In June 2011, researchers at Stanford University confirmed that our summers are indeed getting hotter, due to increased emissions of greenhouse gases worldwide. They concluded that if this situation continues, the majority of the world will experience an irreversible rise in summer temperatures, perhaps as soon as within the next 20 years. While this is obviously a great concern for a number of reasons, it’s something to heed especially if you are a senior citizen or a person caring for an elderly relative. Unfortunately, the natural aging process gradually takes away some of our body’s ability to regulate temperature. This means that seniors literally do not feel heat in the same way, putting them at high risk for becoming overheated.
When someone is overheated, it can quickly lead to heat exhaustion. Signs of heat exhaustion include profuse sweating, moderate increase in body temperature, rapid heartbeat, fatigue, thirst, low blood pressure, headache, blurred vision, nausea/upset stomach, and an ashen appearance. If you notice someone experiencing these symptoms, it is critical to take steps to cool them down as quickly as possible.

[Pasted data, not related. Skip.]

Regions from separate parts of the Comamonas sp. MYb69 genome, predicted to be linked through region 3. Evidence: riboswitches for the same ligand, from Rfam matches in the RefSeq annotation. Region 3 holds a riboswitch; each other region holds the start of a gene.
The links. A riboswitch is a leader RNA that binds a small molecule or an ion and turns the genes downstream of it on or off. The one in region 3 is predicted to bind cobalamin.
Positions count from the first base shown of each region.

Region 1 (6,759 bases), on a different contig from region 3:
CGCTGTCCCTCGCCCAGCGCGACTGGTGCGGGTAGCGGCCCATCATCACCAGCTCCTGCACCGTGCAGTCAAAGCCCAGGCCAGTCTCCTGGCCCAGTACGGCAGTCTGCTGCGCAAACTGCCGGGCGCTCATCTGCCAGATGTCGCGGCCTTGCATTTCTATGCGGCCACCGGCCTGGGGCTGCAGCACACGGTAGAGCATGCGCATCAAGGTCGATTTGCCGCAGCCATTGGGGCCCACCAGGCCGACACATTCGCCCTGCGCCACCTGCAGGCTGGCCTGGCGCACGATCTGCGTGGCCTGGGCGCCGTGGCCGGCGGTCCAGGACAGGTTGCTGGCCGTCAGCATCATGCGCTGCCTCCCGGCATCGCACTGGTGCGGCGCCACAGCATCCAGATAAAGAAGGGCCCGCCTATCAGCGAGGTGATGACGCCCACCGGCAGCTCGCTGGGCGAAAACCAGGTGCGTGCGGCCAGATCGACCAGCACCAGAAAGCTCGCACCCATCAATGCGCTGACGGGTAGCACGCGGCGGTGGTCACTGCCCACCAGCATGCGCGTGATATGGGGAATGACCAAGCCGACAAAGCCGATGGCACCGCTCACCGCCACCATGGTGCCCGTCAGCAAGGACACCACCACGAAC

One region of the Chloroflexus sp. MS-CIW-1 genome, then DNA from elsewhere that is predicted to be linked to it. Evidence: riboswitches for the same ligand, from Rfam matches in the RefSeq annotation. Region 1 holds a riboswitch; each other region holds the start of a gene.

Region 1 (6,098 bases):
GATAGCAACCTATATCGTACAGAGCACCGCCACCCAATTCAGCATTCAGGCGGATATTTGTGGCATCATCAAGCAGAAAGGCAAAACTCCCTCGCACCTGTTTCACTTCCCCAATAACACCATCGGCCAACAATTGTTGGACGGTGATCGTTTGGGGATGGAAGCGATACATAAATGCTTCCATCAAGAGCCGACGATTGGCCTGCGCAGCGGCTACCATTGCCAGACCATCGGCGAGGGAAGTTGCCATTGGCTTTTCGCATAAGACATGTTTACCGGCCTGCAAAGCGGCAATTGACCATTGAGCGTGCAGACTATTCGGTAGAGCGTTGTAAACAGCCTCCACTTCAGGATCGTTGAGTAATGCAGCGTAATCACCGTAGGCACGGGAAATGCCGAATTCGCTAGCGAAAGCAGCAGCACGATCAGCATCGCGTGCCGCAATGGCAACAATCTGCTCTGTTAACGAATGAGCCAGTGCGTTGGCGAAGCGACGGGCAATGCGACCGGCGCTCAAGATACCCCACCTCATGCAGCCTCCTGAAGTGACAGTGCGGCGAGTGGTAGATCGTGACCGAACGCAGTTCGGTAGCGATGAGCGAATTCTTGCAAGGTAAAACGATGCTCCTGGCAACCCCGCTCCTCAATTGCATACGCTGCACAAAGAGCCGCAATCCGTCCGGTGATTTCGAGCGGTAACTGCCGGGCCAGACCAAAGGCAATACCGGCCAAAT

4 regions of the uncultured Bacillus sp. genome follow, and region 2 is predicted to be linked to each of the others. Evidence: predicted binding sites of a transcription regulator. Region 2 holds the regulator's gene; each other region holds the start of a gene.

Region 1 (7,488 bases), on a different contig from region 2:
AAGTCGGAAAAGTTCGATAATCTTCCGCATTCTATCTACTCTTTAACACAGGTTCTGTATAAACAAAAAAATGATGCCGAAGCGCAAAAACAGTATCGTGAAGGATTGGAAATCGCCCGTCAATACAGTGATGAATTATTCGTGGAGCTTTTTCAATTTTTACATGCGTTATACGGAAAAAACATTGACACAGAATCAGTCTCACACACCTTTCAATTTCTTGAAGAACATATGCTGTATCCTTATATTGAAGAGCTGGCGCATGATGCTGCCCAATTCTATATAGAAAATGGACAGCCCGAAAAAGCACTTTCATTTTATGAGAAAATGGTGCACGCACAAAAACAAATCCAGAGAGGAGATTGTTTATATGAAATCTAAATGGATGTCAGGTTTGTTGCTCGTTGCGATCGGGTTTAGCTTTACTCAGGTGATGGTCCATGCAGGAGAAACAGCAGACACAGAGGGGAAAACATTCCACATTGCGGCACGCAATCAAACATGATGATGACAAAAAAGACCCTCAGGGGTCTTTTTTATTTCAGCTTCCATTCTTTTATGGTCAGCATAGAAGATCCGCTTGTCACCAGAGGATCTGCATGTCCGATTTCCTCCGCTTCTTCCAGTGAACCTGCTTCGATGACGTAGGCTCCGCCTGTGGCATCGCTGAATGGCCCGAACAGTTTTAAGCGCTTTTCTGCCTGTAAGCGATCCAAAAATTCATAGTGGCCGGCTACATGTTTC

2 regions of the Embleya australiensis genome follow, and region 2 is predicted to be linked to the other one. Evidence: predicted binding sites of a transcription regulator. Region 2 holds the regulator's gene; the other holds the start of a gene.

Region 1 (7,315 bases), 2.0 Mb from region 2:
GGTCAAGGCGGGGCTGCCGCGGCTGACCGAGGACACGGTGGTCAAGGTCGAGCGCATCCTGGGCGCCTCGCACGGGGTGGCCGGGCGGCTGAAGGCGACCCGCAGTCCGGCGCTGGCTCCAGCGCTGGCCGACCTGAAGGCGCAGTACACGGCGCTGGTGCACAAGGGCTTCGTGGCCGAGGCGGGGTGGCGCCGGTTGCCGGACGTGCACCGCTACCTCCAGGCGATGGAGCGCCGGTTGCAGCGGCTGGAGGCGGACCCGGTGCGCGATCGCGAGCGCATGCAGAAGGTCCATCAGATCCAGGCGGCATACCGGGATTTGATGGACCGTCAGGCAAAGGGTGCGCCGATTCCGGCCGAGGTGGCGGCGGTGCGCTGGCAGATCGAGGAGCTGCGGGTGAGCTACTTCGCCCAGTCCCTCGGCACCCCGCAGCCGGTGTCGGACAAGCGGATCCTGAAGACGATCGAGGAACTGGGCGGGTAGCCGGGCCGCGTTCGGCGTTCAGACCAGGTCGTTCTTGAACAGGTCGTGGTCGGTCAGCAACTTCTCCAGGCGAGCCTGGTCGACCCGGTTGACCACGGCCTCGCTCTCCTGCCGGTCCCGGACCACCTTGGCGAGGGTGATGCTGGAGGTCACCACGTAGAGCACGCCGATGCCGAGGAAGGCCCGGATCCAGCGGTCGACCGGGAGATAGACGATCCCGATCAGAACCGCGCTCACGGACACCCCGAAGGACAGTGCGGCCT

- Move the individual to a cool, dry place where they can lay down.
- Remove any excess clothing and loosen what remains.
- Wrap some ice in a towel and apply it to the head, neck, armpits, and groin.
- Place a fan on the person and apply cool water to their skin.
- Have the person drink water that is cooler than room temperature, but not iced.
- Offer them electrolyte drinks as well, like Gatorade.
When heat exhaustion goes undetected, it can rapidly turn into heat stroke, which is a life-threatening condition. Heat exhaustion advances to heat stroke when the body loses the ability to cool itself. At this point, the person will typically become disoriented, and may lose consciousness, or have a seizure. If this occurs, you should call 911 immediately.
Do not let yourself or someone you love fall victim to these preventable ailments. When it is warm outside, you should be sure to drink plenty of fluids to stay hydrated. (However, avoid alcoholic or caffeinated beverages, as they actually have a dehydrating effect.) You should also avoid direct exposure to the sun, especially between 10 a.m. and 3 p.m., which are generally the warmest hours of the day. Additionally, you should limit your outdoor exercise to early in the morning or later in the evening when it is cooler. Finally, when you are spending time outdoors and don’t have access to air conditioning nearby, bring a portable fan with you to aid in cooling if you become overheated. Don’t forget your water!